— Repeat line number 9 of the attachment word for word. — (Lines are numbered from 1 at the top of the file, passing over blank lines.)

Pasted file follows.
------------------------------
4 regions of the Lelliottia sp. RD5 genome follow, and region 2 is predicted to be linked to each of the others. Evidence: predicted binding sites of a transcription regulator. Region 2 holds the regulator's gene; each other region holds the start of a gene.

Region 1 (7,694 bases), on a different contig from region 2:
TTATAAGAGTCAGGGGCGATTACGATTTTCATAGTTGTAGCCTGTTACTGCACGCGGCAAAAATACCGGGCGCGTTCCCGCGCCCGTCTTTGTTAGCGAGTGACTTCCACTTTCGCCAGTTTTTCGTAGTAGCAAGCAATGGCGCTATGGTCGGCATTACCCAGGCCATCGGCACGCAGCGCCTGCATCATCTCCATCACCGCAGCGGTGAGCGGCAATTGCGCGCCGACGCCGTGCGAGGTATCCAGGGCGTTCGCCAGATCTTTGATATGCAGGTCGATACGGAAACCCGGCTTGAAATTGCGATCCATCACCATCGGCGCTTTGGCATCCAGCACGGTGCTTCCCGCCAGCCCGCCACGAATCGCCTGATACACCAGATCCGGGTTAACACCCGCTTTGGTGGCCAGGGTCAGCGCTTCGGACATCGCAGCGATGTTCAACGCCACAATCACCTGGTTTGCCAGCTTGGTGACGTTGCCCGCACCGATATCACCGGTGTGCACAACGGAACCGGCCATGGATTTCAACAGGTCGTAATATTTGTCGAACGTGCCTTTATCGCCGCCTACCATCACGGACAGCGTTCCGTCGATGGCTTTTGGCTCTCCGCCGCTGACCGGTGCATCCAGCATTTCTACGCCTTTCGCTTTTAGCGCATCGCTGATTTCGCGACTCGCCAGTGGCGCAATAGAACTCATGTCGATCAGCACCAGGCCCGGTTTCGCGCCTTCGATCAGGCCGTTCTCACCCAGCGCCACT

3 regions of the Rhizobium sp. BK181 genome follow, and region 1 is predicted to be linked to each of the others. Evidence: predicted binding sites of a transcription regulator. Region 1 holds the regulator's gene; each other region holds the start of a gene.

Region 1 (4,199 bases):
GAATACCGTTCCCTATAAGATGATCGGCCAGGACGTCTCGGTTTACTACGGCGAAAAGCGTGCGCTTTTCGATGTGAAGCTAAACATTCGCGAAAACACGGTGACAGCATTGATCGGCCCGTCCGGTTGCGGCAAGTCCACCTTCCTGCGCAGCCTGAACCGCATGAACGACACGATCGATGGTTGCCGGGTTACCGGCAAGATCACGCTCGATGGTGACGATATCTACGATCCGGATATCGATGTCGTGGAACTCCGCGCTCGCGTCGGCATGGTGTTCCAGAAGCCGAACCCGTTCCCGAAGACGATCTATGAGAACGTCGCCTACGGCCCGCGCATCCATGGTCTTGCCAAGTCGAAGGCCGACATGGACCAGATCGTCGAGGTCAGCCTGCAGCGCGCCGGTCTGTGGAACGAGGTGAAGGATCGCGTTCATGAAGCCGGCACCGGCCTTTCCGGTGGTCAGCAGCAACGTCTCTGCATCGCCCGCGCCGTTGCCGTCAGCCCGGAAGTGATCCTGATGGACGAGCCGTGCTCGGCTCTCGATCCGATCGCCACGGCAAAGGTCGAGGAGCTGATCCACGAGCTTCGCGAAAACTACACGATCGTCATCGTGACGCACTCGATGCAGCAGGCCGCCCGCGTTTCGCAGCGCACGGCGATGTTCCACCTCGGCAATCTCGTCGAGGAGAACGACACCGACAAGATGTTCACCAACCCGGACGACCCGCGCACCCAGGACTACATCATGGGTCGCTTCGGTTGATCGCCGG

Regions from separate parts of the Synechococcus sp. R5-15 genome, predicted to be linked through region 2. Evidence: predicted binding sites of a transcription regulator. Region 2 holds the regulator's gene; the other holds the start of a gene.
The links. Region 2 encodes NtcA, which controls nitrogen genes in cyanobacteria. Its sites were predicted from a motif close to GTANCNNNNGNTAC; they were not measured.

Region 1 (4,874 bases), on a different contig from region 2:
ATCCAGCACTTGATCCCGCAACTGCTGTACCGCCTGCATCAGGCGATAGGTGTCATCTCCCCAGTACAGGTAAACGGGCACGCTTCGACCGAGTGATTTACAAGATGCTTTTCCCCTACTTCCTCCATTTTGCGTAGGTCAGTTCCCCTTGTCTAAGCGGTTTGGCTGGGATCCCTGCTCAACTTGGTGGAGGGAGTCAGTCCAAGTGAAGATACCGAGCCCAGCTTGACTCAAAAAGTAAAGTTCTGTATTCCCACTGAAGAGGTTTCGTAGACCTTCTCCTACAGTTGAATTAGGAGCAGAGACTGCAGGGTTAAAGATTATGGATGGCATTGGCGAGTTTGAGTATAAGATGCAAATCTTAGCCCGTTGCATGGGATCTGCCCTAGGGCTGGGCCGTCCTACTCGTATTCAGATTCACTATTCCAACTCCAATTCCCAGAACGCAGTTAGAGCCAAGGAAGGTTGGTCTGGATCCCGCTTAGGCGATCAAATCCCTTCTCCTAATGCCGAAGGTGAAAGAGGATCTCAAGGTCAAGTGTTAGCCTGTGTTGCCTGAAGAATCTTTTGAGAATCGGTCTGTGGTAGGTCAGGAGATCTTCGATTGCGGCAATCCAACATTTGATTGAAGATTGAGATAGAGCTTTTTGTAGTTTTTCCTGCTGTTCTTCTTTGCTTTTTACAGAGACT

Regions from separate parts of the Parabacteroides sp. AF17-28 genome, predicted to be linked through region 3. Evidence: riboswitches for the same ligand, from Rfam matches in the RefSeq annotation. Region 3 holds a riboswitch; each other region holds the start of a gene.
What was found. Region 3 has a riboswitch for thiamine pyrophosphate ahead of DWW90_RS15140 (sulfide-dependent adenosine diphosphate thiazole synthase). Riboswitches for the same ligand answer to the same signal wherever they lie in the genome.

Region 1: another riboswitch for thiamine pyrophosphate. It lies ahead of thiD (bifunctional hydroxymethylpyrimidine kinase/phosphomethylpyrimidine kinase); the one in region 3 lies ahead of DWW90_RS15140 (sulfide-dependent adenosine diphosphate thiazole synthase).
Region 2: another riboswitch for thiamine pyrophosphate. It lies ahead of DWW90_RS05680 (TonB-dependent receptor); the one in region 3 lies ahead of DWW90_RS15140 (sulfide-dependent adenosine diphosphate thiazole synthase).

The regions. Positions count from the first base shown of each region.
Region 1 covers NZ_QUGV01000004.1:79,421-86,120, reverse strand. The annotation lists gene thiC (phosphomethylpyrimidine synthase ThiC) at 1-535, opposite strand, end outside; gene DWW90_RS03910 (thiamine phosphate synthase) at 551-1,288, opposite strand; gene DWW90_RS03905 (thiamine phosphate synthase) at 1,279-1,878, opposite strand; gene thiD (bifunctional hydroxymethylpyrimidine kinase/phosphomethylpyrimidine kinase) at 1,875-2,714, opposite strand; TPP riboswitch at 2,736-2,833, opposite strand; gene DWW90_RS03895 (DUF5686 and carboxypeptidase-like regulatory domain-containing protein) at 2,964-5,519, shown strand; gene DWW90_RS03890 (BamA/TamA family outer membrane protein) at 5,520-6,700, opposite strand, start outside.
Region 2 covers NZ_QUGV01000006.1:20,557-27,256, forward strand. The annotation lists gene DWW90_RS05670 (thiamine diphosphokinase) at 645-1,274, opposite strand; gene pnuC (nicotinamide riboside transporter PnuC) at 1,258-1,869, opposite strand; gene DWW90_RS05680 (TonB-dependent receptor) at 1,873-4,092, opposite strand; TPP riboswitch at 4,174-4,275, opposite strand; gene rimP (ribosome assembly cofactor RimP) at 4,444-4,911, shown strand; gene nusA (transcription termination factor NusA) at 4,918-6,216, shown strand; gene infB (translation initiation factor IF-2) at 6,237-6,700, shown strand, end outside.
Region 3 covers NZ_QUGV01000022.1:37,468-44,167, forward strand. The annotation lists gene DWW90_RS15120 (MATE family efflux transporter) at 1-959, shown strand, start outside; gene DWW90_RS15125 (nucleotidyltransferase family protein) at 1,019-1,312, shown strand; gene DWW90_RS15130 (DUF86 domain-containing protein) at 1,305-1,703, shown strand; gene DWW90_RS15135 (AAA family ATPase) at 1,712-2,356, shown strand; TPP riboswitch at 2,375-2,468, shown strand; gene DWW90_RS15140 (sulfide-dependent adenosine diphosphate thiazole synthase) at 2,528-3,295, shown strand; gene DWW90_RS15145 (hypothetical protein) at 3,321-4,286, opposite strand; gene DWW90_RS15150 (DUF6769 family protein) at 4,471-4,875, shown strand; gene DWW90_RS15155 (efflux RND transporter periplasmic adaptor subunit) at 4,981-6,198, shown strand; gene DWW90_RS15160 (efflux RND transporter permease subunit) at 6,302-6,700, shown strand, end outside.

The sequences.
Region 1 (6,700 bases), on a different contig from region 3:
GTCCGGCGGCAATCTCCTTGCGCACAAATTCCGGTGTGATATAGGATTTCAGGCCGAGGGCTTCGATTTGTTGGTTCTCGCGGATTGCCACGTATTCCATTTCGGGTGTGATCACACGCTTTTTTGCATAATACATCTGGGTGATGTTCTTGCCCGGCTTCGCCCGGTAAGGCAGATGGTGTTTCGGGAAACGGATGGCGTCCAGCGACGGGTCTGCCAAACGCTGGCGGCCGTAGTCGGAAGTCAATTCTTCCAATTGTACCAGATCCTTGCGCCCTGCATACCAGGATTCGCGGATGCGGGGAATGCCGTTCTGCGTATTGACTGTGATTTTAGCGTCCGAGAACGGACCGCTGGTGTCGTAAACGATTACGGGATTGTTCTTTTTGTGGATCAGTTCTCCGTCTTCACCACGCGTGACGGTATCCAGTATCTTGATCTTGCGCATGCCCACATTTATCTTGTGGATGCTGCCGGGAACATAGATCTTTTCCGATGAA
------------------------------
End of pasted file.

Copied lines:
Region 1 (4,874 bases), on a different contig from region 2: